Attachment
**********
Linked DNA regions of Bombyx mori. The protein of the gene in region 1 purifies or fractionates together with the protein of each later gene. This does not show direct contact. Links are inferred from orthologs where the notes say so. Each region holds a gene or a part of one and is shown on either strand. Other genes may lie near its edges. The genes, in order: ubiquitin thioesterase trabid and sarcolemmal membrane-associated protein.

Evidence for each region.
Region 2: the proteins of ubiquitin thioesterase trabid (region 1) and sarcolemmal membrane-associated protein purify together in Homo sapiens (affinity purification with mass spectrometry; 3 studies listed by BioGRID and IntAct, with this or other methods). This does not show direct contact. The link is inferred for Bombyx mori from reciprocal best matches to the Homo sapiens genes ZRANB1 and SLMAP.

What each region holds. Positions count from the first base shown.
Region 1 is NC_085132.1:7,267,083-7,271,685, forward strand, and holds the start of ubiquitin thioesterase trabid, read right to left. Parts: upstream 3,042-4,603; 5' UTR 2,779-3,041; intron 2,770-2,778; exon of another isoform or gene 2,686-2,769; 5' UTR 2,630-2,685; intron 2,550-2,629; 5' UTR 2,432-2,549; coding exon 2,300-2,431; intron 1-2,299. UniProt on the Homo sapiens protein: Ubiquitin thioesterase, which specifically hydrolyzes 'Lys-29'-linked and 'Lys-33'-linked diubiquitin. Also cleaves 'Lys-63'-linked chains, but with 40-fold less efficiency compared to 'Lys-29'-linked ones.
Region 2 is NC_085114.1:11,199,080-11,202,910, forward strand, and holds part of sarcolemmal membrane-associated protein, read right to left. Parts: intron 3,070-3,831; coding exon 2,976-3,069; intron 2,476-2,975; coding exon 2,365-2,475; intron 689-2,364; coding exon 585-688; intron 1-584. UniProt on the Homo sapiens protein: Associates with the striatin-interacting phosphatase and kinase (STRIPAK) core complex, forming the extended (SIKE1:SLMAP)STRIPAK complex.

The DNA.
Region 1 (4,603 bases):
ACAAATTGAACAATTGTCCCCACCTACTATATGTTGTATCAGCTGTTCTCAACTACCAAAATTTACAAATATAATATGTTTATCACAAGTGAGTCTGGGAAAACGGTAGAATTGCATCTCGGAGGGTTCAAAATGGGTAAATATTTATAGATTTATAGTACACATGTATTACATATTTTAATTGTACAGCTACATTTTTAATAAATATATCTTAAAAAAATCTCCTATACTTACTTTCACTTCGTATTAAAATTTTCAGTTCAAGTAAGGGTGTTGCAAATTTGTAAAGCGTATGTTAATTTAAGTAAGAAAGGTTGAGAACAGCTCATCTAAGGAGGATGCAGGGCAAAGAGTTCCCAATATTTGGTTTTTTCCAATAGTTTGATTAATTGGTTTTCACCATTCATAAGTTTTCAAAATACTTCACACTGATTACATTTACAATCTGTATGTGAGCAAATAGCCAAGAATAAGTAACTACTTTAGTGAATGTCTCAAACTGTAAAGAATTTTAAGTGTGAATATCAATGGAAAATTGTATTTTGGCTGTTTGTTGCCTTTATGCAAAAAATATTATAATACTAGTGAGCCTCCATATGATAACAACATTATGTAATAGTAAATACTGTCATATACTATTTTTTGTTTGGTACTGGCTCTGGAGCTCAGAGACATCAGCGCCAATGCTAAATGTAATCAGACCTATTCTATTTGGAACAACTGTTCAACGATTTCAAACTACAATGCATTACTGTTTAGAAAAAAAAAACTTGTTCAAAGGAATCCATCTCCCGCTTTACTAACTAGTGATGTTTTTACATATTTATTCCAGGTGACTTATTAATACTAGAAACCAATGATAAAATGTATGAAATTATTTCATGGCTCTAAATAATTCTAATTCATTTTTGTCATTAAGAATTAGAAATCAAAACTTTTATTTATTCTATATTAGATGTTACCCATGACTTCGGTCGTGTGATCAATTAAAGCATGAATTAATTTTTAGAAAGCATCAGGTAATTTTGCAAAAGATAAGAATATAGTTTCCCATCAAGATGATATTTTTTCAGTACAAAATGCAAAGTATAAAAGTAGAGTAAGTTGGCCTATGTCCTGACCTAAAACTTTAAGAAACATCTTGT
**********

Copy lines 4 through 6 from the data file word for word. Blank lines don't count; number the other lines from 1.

What each region holds. Positions count from the first base shown.
Region 1 is NC_085132.1:7,267,083-7,271,685, forward strand, and holds the start of ubiquitin thioesterase trabid, read right to left. Parts: upstream 3,042-4,603; 5' UTR 2,779-3,041; intron 2,770-2,778; exon of another isoform or gene 2,686-2,769; 5' UTR 2,630-2,685; intron 2,550-2,629; 5' UTR 2,432-2,549; coding exon 2,300-2,431; intron 1-2,299. UniProt on the Homo sapiens protein: Ubiquitin thioesterase, which specifically hydrolyzes 'Lys-29'-linked and 'Lys-33'-linked diubiquitin. Also cleaves 'Lys-63'-linked chains, but with 40-fold less efficiency compared to 'Lys-29'-linked ones.
Region 2 is NC_085114.1:11,199,080-11,202,910, forward strand, and holds part of sarcolemmal membrane-associated protein, read right to left. Parts: intron 3,070-3,831; coding exon 2,976-3,069; intron 2,476-2,975; coding exon 2,365-2,475; intron 689-2,364; coding exon 585-688; intron 1-584. UniProt on the Homo sapiens protein: Associates with the striatin-interacting phosphatase and kinase (STRIPAK) core complex, forming the extended (SIKE1:SLMAP)STRIPAK complex.